What Does It Mean To Be A Digitally Literate Scholar?

    by Elfrieda H. Hiebert | November 27, 2018


    1. We teach use of digital literacy in teacher education. That is, we ensure that teachers become adept at using the resources of the digital spaces. We share our experiences in teacher education and professional development in blogs and articles in open-access contexts. For example:  We describe teachers’ competencies and the effects that this has on their students.
    2. We study how resources in digital spaces can be used to increase students’ literacy–both conventional as well as digital.
    3. We study how digital spaces influence who students are (e.g., identity) and also their engagement and proficiency in literacy (both in and out of digital spaces).
    4. We study the influences of digital spaces on instructional practices and policy. Examples of practices that have arisen or benefitted from digital spaces:  newsela (instant 5 levels per text), Lexiles and Guided Reading Levels (get information quickly on text complexity), mandates re open-access resources in school districts (what is content and quality of materials, especially narrative texts?), third-grade exit mandates (influence of a single report—Hernandez ‘s (2011) Annie E. Casey report), proliferation of worksheets through pinterest and Teachers Pay Teachers and of endorsements of programs and activities in social media contexts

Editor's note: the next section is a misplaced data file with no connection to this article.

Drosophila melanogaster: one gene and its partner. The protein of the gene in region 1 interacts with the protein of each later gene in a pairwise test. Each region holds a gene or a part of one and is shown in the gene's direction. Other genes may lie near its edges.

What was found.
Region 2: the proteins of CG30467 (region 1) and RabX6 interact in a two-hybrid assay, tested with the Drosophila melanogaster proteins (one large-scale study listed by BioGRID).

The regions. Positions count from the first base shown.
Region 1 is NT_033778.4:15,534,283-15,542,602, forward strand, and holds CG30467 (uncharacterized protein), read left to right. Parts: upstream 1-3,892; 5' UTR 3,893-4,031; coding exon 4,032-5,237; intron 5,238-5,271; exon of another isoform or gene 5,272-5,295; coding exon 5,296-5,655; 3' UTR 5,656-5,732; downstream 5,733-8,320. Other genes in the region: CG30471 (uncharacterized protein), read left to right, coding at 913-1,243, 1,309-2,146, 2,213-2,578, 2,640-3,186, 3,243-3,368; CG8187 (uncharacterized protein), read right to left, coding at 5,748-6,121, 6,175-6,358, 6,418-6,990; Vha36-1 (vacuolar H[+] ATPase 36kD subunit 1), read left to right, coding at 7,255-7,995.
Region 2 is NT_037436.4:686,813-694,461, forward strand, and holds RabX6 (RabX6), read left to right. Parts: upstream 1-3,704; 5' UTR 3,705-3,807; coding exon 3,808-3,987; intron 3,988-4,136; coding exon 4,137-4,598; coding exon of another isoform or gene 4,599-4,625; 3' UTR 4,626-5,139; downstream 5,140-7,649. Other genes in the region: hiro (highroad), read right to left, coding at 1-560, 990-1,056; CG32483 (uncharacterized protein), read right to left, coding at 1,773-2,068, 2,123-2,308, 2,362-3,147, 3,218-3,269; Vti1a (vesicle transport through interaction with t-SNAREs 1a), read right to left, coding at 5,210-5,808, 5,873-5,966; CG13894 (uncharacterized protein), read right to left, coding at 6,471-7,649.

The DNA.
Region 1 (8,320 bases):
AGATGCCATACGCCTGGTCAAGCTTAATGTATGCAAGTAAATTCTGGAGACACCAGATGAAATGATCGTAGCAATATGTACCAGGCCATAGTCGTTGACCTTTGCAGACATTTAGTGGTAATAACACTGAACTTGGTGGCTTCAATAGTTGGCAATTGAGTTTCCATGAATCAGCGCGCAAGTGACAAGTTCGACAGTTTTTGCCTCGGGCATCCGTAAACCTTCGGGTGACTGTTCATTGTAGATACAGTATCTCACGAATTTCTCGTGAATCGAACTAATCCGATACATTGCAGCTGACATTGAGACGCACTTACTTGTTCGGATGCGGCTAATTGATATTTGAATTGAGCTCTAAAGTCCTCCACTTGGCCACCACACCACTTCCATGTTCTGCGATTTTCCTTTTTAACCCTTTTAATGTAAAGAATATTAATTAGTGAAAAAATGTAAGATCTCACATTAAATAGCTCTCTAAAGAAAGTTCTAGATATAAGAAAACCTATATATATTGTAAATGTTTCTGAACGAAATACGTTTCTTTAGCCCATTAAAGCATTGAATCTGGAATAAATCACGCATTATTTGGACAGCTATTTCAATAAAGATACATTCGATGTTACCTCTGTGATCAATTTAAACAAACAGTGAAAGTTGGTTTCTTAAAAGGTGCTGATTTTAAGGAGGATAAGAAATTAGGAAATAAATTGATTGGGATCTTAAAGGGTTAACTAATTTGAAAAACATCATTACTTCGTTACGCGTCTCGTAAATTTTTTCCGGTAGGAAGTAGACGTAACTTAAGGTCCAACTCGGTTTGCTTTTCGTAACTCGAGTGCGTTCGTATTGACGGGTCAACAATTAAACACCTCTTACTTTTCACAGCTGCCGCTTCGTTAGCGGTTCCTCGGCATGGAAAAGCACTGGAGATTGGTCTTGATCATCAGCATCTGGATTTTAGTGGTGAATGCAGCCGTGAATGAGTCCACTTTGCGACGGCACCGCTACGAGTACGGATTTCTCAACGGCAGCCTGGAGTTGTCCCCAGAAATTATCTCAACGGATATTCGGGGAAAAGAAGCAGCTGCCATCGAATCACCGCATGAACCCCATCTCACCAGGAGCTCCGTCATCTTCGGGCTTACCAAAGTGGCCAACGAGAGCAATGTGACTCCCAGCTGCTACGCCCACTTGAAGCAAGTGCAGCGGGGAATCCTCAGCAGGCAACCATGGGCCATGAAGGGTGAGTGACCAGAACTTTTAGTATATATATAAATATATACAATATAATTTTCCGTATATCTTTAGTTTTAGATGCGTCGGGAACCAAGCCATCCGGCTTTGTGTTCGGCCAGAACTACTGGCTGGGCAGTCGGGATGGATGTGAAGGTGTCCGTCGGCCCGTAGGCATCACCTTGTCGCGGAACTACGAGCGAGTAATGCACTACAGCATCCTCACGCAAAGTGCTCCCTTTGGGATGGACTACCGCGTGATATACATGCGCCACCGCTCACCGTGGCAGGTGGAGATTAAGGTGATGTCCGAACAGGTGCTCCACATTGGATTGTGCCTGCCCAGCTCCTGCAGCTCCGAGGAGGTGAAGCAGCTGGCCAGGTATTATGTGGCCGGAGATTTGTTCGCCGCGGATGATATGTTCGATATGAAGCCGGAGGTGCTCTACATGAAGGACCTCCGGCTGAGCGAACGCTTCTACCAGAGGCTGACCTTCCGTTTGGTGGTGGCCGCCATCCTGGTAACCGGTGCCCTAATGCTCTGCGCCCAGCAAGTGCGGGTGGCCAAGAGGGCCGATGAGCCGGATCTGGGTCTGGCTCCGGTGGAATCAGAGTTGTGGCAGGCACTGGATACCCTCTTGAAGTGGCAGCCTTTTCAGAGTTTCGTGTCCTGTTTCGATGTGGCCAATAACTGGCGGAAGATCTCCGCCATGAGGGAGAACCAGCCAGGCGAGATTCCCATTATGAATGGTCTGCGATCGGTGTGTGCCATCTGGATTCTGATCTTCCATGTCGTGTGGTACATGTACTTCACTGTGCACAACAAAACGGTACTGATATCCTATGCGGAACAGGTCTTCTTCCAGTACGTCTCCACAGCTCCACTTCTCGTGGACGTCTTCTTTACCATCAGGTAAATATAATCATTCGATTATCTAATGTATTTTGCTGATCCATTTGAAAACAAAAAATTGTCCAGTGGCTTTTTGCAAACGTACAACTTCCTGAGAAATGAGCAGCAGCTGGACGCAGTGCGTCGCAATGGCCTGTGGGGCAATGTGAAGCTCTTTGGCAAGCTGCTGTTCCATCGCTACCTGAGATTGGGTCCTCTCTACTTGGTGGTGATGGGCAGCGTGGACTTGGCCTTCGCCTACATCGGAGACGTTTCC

1. We participate in the processes of constructing knowledge about “The Content” in digital spaces–and invite others (sometimes a limited group, sometimes a more extended group). That is, we share and build knowledge within digital communities.
    2. We publish reports of “The Content” in digital spaces–ensuring that they are open-access.
    3. We advocate for better learning and instructional practices in digital spaces (based on “The Content”).
    4. We make EVIDENCE-based materials and activities for classrooms and teacher education available in open-access contexts.